The Stop the Killing tour also included H.D. Woodson High School. From left, Norwood Collins of CMU Crisis Management; H.D. Woodson Dean of Students Adrian Moten; Dyrell Muhammad of CMU Crisis Management; H.D. Woodson Principal William E. Massey. Photo: Darryl Stoney

WASHINGTON, D.C.—Like many cities across the country, juvenile crime is on the rise in the nation’s capital. According to D.C. Mayor Muriel Bowser, during the first nine months of 2023, there were 458 arrests of juveniles for robbery, including carjacking, homicide, or assault with a dangerous weapon—10 percent more than similar arrests in all of 2022. A total of 151 juveniles were arrested for carjackings, which represents one-third of all carjacking arrests.

Between January and October 2023, 97 juveniles suffered gunshot wounds, including 15 homicides—a nine percent increase from the same period in 2022. Those numbers bothered Dyrell Muhammad, head of Crisis Management Unit. He works with returning citizens, helping them reintegrate back into the city. While some of their recidivism might be a source of rising crime, Mr. Muhammad knew the reality.

“I have a good relationship with the men and women who are returning from incarceration. I can help them with resources and support. What I found from being in the streets every day was I had little influence on the young people in the streets. For two years I’ve been in the schools talking to administrators, teachers and parents. Everyone is concerned. Kids are killing kids,” he told The Final Call.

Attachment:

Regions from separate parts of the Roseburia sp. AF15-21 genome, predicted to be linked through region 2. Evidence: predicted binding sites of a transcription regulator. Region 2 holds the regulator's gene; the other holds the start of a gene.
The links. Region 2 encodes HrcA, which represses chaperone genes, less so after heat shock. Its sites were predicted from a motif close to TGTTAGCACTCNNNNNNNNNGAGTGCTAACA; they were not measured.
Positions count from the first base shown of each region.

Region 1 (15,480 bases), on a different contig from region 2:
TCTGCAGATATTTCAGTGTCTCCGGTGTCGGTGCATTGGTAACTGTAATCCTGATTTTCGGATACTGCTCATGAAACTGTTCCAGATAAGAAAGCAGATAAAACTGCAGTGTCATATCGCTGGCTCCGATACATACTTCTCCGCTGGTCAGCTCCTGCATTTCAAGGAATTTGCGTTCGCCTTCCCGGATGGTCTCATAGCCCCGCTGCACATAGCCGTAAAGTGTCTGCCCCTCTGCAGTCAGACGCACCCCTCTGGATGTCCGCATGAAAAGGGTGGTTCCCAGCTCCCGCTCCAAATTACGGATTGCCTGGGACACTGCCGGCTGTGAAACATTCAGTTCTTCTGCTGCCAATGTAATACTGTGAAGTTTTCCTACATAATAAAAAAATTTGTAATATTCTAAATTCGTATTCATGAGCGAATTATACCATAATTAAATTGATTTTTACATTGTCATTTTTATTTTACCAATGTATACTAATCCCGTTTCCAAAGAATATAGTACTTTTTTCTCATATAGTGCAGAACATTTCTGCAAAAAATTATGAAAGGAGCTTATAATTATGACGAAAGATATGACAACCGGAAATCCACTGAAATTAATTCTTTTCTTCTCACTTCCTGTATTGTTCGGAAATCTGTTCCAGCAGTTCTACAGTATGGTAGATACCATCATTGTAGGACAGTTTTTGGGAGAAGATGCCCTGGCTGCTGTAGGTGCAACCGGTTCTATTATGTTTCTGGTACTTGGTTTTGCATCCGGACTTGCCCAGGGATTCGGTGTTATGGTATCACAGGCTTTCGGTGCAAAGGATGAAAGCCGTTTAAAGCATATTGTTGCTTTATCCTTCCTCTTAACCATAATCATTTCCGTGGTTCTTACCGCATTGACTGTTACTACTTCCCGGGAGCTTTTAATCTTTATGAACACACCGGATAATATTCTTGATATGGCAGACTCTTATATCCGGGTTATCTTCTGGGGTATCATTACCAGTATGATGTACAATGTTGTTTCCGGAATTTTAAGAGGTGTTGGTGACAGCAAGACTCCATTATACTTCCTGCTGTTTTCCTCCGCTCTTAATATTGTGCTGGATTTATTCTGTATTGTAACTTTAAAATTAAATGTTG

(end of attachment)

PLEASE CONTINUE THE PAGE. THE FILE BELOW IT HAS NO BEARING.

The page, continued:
“I thought about the Honorable Minister Louis Farrakhan’s program called ‘Stop the Killing.’ He crisscrossed the county with one message, ‘Stop the Killing.’ I decided to follow that lead and do a tour of D.C. public schools called ‘Stop the Killing.’”


Anacostia High School

It’s a Tuesday afternoon and the second stop of the Stop the Killing Tour has arrived for the 321 students in grades 9-12. It’s an afternoon free of classes and students are filling the auditorium. Anacostia High School is ranked No. 185 out of 212 schools, making it among the bottom 50 percent of public schools in the District of Columbia. The students are excited by the Go Go Music playing and the panel about to start.

Dyrell Muhammad, head of Crisis Management Unit speaks to students at Cardozo High School in Washington, D.C.

“I don’t feel like most young people that I encounter have a strong sense that they’re protected, they’re safe,” Tia Bell, founder of The True Reasons I Grabbed the Gun Evolved from Risks (T.R.I.G.G.E.R) Project, told the audience. Her organization works to denormalize and destigmatize gun violence across the country. “There’s a proverb that says young people will burn the village down to feel warm.”